Skopje reborn

Former train station
He, too, is Alexander
Fire from the gods
Begger statue

Remembering the city from my brief visit 16 years ago, I pictured a small if cute Turkic provincial capital that mostly felt outside of Europe. It seems that where the Greeks despised Ottoman control, Macedonia almost embraced it. Plenty of the statues in the city, as well as of course the old town reference Turkic history.
But, a lot has changed since. The many English double deckers plying the streets, combined with the recent bombastic neoclassical building boom strongly reminded me of Baku. There, the English flavor is provided by the typical London cabs, while the building spree is similar.

In Skopje, the double deckers originally were a gift from the UK after the devastating 1963 earthquake. Supposedly, with Yugoslavia being one of the non-aligned states, the excessive help from both the US and the USSR saw the two superpowers shake hands for the first time since meeting at the Elbe in 1945.
Also, now sufficiently long after its obtaining independence on Greece’s condition that the new country would distance itself from any potential Greek Macedonian connection, the state has gone full in with promoting its Alexandrine history. The main highway from Thessaloniki is the Alexander the Great highway, a large statue of the conqueror graces the city’s central square, with his dad cheering him on from the other bank and his mother nursing the future emperor in-between.
It seems the country is looking for an identity, as the once king of Macedon did not have the stongest connection with the Former Yugoslav Republic of Macedonia.

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Macedonia’s claim to Alexandrine history is hotly disputed by Greece. Yes, Alexander was born and lived on grounds that are now Greek, but his family had controlled regions now part of Macedonia for generations. Some historians claim that Alexander did not speak Greek, something Macedonia likes to capitalize on, but this does not seem to be true, even though their accent was unintelligible to plenty of southern Greeks.
But, this is the Balkans. Ethnicity and heritage are fluid. Alexander was probably not survived by offspring (and if he was, his surviving child would have been swepped up by events in what is now the Middle East), though his direct relatives, who stayed behind in Pella, including his brother who ruled in his stead, of course did. So, with Macedonian control of what is now modern day Macedonia, the link between present and past is clear, but, in reality, not as strong as Macedonia likes to make it appear.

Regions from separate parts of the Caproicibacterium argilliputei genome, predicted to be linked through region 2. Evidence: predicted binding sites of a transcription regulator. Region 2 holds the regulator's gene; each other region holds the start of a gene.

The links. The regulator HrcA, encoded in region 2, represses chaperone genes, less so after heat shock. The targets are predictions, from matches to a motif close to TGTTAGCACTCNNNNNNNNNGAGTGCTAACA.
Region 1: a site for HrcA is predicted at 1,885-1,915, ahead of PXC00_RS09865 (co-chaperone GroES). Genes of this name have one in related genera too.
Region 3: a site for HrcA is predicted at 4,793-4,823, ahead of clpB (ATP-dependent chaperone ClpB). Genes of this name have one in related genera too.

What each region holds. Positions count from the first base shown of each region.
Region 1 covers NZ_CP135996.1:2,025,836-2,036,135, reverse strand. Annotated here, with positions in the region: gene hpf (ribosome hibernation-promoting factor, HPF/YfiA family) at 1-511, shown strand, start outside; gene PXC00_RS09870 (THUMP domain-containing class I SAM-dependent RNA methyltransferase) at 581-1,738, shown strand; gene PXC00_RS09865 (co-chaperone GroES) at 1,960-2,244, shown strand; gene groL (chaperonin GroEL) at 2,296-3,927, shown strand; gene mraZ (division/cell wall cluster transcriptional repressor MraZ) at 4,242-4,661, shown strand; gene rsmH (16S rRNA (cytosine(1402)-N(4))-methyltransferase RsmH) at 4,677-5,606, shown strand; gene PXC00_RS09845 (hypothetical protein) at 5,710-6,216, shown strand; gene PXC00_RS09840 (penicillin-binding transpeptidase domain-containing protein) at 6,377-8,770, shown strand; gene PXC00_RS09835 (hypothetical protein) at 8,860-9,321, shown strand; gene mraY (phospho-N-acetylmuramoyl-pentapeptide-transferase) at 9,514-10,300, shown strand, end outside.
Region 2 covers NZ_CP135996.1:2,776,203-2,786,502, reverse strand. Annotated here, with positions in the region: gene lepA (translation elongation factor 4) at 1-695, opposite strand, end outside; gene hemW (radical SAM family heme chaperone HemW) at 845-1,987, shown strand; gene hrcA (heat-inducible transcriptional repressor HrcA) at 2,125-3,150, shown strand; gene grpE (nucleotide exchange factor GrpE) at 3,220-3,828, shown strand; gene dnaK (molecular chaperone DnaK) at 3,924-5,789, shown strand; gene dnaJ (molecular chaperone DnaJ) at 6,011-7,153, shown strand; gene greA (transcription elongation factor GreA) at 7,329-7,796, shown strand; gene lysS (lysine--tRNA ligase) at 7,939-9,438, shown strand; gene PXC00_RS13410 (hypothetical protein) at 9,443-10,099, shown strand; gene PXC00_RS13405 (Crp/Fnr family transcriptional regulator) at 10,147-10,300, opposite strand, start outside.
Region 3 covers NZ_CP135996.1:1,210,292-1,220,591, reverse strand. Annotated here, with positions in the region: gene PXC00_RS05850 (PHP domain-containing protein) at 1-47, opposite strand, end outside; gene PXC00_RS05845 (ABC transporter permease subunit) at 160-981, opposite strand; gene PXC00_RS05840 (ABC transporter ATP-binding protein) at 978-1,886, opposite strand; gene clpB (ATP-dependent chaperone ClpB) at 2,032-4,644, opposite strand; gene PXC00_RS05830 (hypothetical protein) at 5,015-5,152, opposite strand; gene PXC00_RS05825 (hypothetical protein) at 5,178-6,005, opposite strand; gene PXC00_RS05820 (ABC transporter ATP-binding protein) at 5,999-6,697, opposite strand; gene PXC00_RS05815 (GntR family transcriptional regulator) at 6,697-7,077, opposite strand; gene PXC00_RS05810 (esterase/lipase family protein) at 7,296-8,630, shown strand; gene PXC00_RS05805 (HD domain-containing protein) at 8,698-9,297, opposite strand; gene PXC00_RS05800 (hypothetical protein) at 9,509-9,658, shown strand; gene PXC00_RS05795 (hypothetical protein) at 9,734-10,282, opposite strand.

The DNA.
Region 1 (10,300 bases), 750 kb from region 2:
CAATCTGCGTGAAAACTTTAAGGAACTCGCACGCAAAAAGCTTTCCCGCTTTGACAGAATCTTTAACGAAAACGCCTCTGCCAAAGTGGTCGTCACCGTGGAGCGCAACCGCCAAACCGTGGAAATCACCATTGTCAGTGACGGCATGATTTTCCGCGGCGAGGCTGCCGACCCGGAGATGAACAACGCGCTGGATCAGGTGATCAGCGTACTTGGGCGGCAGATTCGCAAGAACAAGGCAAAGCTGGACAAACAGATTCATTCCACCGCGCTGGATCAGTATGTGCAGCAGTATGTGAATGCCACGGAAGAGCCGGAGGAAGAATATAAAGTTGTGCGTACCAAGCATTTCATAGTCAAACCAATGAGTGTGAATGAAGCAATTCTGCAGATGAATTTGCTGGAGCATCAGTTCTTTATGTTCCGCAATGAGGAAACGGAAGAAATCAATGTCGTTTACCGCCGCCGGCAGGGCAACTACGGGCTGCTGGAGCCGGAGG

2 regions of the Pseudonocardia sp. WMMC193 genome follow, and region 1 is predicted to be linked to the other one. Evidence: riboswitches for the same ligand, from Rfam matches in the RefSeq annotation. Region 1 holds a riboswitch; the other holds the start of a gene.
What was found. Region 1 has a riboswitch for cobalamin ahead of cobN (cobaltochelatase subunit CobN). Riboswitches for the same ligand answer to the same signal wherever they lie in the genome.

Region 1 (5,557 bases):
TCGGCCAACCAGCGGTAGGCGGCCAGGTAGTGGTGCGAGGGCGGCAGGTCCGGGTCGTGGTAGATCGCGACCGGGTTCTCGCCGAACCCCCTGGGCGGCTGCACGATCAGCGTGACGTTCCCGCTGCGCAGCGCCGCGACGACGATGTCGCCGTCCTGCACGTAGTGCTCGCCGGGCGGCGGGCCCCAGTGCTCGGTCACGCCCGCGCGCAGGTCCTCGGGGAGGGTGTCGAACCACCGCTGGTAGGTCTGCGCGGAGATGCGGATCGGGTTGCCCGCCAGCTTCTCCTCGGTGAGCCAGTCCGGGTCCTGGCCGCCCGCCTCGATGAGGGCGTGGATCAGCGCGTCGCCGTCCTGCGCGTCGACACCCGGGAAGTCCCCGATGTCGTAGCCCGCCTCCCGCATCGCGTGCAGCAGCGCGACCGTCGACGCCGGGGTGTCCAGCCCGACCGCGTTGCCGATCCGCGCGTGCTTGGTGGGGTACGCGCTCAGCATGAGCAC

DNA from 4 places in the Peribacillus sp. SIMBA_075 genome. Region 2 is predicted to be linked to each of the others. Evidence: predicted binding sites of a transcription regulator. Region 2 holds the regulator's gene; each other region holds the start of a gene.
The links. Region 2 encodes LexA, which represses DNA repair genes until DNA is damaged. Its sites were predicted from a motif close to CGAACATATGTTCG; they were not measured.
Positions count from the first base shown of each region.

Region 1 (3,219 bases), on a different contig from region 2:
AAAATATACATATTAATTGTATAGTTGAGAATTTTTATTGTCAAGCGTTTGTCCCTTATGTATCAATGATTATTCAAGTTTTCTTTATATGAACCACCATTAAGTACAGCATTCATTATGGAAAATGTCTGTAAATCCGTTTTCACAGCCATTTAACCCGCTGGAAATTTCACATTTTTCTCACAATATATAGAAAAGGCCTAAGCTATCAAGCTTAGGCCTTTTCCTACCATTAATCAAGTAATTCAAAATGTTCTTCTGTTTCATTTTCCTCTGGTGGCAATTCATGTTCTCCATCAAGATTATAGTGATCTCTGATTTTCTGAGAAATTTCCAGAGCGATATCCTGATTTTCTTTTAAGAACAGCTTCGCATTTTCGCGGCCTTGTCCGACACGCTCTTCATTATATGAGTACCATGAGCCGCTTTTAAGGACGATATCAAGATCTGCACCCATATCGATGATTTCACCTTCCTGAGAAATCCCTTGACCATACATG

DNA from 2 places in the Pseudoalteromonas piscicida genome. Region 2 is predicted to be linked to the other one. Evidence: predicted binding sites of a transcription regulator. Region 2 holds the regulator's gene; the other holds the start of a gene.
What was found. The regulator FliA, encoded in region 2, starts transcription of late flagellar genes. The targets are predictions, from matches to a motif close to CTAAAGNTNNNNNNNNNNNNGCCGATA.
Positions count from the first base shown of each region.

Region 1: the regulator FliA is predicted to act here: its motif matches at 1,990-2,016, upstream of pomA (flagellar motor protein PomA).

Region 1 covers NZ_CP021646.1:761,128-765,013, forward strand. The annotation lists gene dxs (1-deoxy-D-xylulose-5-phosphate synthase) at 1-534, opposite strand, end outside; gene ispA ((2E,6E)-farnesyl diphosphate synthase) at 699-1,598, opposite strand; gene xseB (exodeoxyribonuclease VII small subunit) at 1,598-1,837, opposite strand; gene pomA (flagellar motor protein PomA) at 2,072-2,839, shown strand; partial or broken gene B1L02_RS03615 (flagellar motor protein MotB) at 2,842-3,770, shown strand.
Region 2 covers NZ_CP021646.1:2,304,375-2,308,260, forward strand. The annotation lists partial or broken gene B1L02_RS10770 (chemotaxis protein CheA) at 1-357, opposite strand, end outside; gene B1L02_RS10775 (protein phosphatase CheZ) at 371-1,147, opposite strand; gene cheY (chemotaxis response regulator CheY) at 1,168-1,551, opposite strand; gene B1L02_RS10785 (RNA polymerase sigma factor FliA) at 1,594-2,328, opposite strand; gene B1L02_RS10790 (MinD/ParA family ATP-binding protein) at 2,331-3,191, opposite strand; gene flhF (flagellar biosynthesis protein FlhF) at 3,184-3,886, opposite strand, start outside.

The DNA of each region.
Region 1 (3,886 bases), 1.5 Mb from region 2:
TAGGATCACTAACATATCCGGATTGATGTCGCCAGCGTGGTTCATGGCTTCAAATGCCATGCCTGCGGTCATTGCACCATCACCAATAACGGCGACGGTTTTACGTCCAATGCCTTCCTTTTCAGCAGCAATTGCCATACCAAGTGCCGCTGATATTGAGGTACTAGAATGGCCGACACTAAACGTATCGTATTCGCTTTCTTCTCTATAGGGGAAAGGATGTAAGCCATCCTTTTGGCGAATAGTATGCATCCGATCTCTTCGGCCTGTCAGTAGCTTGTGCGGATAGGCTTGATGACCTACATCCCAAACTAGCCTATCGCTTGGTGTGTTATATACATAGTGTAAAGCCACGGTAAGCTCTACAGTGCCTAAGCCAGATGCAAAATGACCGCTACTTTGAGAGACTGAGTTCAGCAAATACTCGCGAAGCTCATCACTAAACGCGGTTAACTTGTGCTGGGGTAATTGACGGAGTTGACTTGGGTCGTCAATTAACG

The archeology museum in Skopje, besides the many Alexandrine pieces on display, has some other impressive finds, including antropomorphic stoves from no less than 8000 years ago.

Another fresh comparison that can be made is with Prague. But, the stream that flows through Skopje is no Vltava.

The city, though still noticeably deep in Eastern Europe, has opened up to the west. The neoclassical building spree is part of it, but the many European chains and companies that now litter the shopfronts are part of the scenery as a matter of course.
In addition, pretty much everyone speaks usable English and is service minded. 15 years ago, I had to get by with broken Russian. Not so now.

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The only exception I encountered at the train station. Skopje’s train station is quite a modern affair, with an elevated line running along the edge of town. However, the train services are limited. Greece regularly cancels the connection over some perceived slight in relation to Macedonia’s appropriation of Alexandrine history. Meanwhile, in the other direction, trains run only as far as Pristina, only a few times a day.
I was hoping to catch a train. But, at the station, I found the ticket booths empty with, in the large space behind them, two men consuming their lunch leisurely. Annoyed in their disturbance, I made it clear I wanted a ticket to Pristina. “What? Pristina?” “No train.” “No train?” “No train!”
Yet, the boards clearly listed several.

I took a bus.